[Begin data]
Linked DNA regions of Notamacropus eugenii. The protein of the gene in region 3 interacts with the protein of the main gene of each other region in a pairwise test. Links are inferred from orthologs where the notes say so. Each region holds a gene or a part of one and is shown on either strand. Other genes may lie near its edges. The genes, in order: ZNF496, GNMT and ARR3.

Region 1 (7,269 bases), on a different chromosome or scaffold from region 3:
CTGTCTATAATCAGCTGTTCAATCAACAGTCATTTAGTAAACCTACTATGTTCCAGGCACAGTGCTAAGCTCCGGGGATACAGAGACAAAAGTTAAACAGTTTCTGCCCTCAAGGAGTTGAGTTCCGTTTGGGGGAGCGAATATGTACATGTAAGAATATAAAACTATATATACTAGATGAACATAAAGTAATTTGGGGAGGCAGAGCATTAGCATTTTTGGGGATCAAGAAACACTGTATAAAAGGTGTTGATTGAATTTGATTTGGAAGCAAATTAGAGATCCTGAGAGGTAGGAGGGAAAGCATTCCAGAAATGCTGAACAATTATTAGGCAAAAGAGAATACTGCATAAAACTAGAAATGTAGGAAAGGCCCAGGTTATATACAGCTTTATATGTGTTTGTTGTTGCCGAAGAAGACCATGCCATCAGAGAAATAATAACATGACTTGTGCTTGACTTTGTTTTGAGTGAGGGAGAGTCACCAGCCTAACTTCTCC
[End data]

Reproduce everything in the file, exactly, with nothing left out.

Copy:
Linked DNA regions of Notamacropus eugenii. The protein of the gene in region 3 interacts with the protein of the main gene of each other region in a pairwise test. Links are inferred from orthologs where the notes say so. Each region holds a gene or a part of one and is shown on either strand. Other genes may lie near its edges. The genes, in order: ZNF496, GNMT and ARR3.

Region 1 (7,269 bases), on a different chromosome or scaffold from region 3:
CTGTCTATAATCAGCTGTTCAATCAACAGTCATTTAGTAAACCTACTATGTTCCAGGCACAGTGCTAAGCTCCGGGGATACAGAGACAAAAGTTAAACAGTTTCTGCCCTCAAGGAGTTGAGTTCCGTTTGGGGGAGCGAATATGTACATGTAAGAATATAAAACTATATATACTAGATGAACATAAAGTAATTTGGGGAGGCAGAGCATTAGCATTTTTGGGGATCAAGAAACACTGTATAAAAGGTGTTGATTGAATTTGATTTGGAAGCAAATTAGAGATCCTGAGAGGTAGGAGGGAAAGCATTCCAGAAATGCTGAACAATTATTAGGCAAAAGAGAATACTGCATAAAACTAGAAATGTAGGAAAGGCCCAGGTTATATACAGCTTTATATGTGTTTGTTGTTGCCGAAGAAGACCATGCCATCAGAGAAATAATAACATGACTTGTGCTTGACTTTGTTTTGAGTGAGGGAGAGTCACCAGCCTAACTTCTCC